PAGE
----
The main difference between a root canal and a tooth extraction is that the affected tooth is extracted during a tooth extraction, while a root canal is meant to save the damaged tooth. Root canals have a higher success rate than extractions and have fewer complications associated with them. Dentists perform root canals to clean and restore an infected tooth. There is no need to extract or remove the tooth when a root canal is performed. After an extraction, your dentist can replace the missing tooth with a dental implant, which connects the root canal and the extraction and implant in some way.
With an extraction, you will usually be asked to place a dental bridge or implant to fill the gap of the missing tooth. On the other hand, when the damaged tooth cannot be seen from the mouth because it hasn't come out yet or has broken at the gum line, surgical extraction is necessary. When it comes to getting rid of an infected tooth, tooth extraction may seem like the easier option. However, your Puyallup cosmetic dentist might still recommend an extraction to keep your mouth and other teeth healthy. A simple extraction involves applying local anesthesia to the area before the dentist loosens the tooth with a dental instrument known as an elevator.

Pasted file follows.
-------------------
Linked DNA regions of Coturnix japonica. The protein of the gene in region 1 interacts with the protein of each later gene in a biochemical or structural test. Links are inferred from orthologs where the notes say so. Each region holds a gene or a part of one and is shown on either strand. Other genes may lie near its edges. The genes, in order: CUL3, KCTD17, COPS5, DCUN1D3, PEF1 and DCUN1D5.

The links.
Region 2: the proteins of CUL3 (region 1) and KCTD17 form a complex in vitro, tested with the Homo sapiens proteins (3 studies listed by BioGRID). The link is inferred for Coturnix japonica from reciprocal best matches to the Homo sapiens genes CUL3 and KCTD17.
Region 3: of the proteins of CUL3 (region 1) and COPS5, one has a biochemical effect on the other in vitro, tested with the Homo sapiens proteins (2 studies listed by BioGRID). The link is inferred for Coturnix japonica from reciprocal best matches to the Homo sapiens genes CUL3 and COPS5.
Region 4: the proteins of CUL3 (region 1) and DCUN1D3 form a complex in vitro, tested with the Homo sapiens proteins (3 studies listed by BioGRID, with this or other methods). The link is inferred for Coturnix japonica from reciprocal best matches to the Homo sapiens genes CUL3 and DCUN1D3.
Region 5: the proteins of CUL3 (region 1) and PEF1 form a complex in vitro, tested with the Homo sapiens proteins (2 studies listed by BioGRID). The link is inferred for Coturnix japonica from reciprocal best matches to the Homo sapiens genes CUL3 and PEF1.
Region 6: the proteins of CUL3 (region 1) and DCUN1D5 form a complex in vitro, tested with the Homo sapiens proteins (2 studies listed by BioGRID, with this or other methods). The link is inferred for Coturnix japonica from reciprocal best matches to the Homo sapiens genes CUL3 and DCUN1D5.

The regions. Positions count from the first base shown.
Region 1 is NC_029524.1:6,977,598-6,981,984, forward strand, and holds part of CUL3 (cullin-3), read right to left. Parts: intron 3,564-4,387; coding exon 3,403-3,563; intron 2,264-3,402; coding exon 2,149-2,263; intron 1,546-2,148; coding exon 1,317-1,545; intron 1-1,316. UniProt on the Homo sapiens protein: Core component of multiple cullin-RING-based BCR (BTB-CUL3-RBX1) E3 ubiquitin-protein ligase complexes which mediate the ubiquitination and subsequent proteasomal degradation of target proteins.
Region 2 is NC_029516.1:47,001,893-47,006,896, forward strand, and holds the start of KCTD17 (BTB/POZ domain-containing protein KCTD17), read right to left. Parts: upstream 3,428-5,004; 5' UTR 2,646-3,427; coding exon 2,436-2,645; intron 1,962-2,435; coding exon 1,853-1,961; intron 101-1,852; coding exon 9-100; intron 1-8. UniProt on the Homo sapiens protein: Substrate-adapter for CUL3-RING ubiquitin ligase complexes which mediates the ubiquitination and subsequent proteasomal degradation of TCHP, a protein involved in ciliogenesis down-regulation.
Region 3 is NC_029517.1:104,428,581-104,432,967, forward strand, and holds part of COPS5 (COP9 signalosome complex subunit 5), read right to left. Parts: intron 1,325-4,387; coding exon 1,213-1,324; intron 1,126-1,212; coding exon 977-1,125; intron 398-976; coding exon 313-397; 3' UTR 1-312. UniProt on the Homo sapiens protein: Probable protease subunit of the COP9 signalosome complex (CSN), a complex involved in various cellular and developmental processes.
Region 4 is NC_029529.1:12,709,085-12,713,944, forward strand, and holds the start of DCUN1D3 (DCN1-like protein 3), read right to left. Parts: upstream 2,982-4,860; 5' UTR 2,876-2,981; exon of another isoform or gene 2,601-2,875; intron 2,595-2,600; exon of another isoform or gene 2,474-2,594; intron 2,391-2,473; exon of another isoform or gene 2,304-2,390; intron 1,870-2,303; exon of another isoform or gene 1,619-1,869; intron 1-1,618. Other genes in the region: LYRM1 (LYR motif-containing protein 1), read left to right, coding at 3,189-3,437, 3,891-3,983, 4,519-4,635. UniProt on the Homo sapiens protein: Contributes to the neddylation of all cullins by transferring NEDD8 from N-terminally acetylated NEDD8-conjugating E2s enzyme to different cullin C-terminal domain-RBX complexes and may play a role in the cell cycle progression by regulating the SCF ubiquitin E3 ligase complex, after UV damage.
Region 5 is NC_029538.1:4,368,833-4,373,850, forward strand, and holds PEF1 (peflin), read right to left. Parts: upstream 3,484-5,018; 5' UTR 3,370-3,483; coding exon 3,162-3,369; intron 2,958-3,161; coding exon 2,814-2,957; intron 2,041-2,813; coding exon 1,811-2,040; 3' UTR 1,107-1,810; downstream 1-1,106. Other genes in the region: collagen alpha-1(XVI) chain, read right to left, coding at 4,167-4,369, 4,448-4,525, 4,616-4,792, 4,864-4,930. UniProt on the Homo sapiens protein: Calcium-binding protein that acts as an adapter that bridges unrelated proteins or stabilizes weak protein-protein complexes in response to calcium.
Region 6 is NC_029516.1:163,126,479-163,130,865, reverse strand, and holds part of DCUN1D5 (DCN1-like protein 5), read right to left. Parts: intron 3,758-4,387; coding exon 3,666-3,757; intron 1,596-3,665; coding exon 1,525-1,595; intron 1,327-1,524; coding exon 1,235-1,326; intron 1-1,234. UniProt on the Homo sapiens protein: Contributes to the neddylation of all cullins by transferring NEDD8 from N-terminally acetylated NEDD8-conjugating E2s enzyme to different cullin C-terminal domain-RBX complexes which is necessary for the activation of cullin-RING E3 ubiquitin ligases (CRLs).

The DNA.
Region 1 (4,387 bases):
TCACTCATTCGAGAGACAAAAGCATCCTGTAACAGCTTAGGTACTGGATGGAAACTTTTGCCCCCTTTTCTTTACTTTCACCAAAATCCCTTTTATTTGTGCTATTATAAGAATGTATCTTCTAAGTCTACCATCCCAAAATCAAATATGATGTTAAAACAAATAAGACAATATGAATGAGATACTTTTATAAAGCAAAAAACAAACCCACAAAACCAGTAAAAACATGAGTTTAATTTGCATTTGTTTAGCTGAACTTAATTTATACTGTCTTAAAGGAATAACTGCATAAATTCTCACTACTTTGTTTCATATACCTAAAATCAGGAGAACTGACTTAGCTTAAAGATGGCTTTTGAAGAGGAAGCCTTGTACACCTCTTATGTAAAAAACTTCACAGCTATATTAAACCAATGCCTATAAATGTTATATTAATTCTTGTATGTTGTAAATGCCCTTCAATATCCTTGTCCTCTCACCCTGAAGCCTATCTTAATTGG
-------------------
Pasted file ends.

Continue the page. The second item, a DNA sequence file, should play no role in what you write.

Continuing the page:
Afterward, the area where the tooth was extracted is subject to bone loss and can cause deterioration of the facial structure in that area (sunken cheeks). In addition, healing from an extraction takes longer and is often more painful than healing from a root canal, and extracting the tooth involves even more dental procedures and healing time to replace it later. If the pulp layer (dental nerve) of the tooth is damaged, sick, or even dead, then a root canal is necessary to save it. According to the American Association of Endodontists, patients who choose root canal treatment are six times more likely to describe it as painless than those who choose an extraction.